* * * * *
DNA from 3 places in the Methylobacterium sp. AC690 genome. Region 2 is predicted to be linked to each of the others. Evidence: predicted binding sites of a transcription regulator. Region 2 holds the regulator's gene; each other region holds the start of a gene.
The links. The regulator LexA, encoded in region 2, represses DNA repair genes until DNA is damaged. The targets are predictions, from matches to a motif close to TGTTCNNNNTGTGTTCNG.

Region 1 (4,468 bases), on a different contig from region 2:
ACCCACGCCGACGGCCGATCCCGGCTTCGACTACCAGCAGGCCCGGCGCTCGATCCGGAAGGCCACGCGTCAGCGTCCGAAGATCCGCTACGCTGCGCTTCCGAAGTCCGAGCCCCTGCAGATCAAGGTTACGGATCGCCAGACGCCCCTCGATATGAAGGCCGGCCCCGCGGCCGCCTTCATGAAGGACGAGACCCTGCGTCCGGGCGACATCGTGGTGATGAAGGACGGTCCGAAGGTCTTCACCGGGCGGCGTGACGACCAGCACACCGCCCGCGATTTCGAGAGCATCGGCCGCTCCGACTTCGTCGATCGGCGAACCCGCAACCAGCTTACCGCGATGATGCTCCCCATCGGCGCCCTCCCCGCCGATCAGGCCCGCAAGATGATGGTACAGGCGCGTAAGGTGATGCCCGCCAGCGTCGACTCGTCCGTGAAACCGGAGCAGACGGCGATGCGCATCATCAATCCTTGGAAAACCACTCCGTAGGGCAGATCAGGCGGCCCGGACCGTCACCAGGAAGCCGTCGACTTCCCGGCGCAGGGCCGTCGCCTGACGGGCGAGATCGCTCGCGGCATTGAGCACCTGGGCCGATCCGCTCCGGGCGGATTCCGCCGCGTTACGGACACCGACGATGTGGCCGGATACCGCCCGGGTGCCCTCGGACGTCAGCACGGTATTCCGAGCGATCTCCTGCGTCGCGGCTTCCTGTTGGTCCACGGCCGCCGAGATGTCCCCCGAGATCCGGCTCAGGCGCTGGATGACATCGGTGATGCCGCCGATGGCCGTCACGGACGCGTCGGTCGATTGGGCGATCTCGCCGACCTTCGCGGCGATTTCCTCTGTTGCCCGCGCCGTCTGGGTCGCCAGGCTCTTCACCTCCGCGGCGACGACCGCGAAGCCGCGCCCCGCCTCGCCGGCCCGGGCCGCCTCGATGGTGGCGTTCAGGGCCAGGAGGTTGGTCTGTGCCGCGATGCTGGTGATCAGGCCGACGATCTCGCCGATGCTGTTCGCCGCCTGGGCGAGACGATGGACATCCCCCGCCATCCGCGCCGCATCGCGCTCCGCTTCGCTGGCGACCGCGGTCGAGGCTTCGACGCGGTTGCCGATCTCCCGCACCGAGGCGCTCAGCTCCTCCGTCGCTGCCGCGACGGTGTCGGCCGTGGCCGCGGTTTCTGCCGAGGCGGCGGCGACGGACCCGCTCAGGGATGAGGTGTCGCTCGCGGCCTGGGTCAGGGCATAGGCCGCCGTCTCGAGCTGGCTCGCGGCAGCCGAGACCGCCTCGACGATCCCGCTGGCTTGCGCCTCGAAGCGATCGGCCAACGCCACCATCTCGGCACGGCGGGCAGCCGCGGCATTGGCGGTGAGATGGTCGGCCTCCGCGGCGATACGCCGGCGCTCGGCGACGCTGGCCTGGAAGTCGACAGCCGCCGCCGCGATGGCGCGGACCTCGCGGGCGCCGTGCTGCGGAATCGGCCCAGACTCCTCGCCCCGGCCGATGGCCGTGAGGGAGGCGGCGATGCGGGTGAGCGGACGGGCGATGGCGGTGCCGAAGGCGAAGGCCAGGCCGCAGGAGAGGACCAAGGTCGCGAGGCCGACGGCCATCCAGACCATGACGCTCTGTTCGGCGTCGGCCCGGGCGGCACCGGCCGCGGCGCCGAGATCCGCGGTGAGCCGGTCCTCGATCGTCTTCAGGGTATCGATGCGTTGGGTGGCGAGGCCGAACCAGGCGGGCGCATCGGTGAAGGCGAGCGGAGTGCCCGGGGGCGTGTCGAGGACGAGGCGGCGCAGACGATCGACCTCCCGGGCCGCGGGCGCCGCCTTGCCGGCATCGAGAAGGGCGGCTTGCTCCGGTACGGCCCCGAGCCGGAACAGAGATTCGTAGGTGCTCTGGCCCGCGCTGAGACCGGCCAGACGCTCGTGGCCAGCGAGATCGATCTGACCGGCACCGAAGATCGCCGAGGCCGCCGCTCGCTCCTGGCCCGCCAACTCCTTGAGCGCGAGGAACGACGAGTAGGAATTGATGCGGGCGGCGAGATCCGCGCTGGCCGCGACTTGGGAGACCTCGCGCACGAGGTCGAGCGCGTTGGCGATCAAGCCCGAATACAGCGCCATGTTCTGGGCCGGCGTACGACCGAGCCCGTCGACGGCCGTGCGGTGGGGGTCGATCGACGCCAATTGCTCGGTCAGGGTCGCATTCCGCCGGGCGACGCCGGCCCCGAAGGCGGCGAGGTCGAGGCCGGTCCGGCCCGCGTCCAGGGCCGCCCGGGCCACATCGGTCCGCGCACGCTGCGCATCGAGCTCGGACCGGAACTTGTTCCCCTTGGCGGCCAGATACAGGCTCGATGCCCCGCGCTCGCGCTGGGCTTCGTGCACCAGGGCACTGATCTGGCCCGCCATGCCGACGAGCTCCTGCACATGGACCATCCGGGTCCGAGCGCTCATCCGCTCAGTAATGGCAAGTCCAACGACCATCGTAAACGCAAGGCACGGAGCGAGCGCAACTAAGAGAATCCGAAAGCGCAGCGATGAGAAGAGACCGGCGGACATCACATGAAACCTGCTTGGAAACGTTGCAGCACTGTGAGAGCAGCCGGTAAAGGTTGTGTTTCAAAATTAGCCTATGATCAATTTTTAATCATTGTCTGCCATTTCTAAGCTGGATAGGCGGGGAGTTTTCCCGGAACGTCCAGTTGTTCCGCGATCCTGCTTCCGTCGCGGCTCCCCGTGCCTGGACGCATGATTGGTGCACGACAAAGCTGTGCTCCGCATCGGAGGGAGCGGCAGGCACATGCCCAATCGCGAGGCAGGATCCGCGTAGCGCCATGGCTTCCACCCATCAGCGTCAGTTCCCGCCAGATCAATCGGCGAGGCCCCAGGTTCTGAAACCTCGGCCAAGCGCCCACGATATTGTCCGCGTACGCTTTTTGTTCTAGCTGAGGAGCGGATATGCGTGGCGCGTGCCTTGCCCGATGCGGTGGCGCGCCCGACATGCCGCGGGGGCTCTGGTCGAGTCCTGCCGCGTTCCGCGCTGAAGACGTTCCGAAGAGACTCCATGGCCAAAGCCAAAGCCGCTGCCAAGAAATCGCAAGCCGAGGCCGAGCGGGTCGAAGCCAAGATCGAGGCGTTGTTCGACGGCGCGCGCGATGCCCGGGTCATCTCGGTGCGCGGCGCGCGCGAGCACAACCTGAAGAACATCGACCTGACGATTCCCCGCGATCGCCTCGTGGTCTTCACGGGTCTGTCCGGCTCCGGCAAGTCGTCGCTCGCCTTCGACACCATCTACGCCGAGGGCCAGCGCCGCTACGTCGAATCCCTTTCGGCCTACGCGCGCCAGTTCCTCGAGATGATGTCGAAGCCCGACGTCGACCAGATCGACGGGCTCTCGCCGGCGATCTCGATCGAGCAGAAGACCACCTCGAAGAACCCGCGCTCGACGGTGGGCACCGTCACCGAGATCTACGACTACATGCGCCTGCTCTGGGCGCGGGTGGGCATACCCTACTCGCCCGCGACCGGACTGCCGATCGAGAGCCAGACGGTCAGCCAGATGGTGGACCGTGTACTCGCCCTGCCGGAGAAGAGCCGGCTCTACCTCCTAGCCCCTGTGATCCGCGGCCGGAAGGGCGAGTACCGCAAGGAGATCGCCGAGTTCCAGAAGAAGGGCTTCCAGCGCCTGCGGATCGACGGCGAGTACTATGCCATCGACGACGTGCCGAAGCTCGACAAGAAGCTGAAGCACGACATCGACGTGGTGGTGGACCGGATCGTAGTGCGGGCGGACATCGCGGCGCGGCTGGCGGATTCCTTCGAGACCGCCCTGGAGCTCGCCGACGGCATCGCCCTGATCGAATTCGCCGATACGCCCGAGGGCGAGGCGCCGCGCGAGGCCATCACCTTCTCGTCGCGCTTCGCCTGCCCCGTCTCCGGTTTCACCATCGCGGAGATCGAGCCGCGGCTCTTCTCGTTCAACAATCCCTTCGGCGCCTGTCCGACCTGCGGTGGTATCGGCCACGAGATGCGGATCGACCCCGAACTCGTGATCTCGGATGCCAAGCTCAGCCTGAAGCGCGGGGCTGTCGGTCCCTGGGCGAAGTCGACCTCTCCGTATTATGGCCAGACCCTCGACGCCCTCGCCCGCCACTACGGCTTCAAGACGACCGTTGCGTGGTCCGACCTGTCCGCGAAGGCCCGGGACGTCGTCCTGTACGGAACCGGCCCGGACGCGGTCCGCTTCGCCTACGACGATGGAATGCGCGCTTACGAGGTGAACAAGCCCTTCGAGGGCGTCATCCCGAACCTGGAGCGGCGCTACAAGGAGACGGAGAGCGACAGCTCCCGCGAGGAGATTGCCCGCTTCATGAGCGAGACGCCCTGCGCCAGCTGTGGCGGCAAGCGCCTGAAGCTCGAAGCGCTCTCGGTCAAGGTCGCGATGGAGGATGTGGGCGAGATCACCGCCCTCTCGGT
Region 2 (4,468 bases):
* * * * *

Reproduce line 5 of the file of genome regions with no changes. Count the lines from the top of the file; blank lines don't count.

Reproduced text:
Region 2 (4,468 bases):